If you were wondering why I was hesitant to get on board with the modest improvements and sideways ground-holding of the past few days, today brings the answer. Rather, it was the fear or possibility of a day like today that should always lead us to question those noncommittal “barely green” days that follow several massive red days with high volume. More often than not, those barely green days serve as a mere consolidation of the initial move. They rarely suggest the return of high-conviction buying demand.
There were no significant economic reports today, and although there was some chatter about Fed’s Dudley sparking the sell-off, he didn’t. I know how frustrating it is to consider that there is no new event or data to blame for today’s sell-off, but this move continues to be greater than the sum of any of the parts that have ostensibly been assigned to it.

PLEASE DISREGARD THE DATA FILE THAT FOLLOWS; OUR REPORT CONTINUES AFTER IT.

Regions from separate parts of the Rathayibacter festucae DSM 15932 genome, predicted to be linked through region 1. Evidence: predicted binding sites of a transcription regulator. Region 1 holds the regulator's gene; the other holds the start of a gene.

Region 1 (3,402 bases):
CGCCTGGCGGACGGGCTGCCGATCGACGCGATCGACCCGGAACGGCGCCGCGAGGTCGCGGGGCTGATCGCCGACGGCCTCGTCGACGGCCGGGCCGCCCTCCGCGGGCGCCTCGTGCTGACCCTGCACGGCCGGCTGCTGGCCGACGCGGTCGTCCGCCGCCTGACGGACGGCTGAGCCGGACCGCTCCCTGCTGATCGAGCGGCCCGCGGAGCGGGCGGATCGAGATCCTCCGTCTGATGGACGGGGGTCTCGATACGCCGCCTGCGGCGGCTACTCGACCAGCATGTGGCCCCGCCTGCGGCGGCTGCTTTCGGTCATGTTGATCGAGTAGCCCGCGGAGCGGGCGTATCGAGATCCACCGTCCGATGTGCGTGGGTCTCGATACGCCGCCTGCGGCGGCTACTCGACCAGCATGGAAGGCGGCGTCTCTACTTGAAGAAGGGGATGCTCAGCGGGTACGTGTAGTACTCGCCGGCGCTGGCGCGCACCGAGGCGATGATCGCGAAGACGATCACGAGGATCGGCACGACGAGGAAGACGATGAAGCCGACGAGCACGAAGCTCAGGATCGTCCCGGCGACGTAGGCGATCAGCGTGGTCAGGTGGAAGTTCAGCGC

Has data been good? Is the Fed probably going to hike? Are traders guarding against illiquidity heading into a holiday week? Yes, yes, and yes. But the gorilla is inflation. Every time anyone from the Trump administration speaks about potential policy, the market only hears: “INFLATION.”
Simply put, the past 2 weeks have seen a massive repricing of longer-term inflation risks. The past few days were the eye of the storm, and today confirms that traders don’t want to go to sleep with long positions in the bond market (i.e. betting on rates falling). When everyone is simultaneously defending against the risk of an inflation spike, this is what happens.